The Nuclear Regulatory Commission, after dealing with patients who get busted by portable nuclear detectors after getting medical procedures with radioactive materials, they’ve decided defending nuclear plants against aerial assault is impractical:
The new defense plan — most of which is classified — offers provisions related to “multiple, coordinated groups of attackers, suicide attacks and cyber threats,” the agency said in a statement that provided few details.
But plant operators should not be expected to protect their reactors against a “deliberate hit by a large aircraft,” the NRC said.
The agency suggested that would be unreasonable because “the active protection against airborne threats is addressed by other federal organizations, including the military.”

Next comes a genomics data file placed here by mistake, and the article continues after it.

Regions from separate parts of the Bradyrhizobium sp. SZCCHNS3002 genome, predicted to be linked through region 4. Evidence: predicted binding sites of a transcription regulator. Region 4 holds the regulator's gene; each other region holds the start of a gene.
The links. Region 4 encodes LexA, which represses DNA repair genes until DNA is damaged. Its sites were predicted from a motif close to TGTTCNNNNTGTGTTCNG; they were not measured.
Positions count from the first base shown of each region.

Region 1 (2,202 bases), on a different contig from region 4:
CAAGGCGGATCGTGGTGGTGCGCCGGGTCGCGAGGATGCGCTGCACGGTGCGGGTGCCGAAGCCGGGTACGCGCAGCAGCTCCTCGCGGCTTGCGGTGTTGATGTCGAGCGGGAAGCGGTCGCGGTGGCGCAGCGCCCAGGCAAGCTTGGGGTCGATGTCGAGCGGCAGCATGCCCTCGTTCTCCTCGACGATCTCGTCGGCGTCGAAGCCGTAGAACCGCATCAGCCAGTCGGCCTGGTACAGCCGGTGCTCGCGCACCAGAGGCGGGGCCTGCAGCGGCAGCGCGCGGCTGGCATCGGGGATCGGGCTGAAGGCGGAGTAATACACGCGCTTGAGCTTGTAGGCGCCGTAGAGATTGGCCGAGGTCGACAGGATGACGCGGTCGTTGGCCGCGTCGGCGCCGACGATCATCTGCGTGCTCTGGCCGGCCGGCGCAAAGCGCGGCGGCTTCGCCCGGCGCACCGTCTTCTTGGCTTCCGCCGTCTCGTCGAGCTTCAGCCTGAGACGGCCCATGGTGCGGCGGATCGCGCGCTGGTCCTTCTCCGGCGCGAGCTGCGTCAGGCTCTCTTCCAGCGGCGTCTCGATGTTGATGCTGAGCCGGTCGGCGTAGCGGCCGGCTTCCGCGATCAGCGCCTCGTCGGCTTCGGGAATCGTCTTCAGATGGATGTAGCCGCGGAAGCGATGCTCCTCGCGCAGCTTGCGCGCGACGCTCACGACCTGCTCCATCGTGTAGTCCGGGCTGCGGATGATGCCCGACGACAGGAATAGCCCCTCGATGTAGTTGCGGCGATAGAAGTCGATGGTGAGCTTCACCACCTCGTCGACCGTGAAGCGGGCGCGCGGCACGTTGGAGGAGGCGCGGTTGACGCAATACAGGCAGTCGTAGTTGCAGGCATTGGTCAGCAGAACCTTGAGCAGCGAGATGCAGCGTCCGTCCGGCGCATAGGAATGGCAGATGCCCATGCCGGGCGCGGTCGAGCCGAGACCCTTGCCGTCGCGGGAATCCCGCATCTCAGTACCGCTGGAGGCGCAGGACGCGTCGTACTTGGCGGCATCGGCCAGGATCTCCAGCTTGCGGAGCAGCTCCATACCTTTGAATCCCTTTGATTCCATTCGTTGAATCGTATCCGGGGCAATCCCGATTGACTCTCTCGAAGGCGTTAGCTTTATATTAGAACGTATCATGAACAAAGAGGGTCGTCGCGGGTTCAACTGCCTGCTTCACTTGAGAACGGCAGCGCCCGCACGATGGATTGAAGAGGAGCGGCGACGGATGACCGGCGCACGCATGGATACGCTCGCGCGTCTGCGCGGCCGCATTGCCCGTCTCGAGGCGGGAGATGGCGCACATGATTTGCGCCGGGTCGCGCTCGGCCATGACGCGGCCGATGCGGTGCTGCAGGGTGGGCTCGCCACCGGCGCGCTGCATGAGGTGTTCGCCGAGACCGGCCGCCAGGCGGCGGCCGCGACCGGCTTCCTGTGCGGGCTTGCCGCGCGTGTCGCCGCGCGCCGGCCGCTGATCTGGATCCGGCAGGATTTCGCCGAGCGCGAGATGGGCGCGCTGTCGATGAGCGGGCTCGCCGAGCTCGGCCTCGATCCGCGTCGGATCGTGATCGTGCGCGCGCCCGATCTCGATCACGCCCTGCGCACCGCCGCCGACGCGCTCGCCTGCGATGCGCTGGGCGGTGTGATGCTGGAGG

Because that worked so well last time. Maybe the NRC can outsource protecting those sites against non-existent cyber-threats also. The image above is the reactor at Wolf Creek, Kansas. There are 11,000 people within a mile of it, and it’s a hundred miles downwind of Kansas City.
New York’s Indian Point reactor is just upwind of New York City; the 9/11 hijackers flew past it. Had they chosen to crash into it, the radioactive cloud would have irradiated millions of people. The idea that plant owners shouldn’t have to plan for that eventuality is bizarre.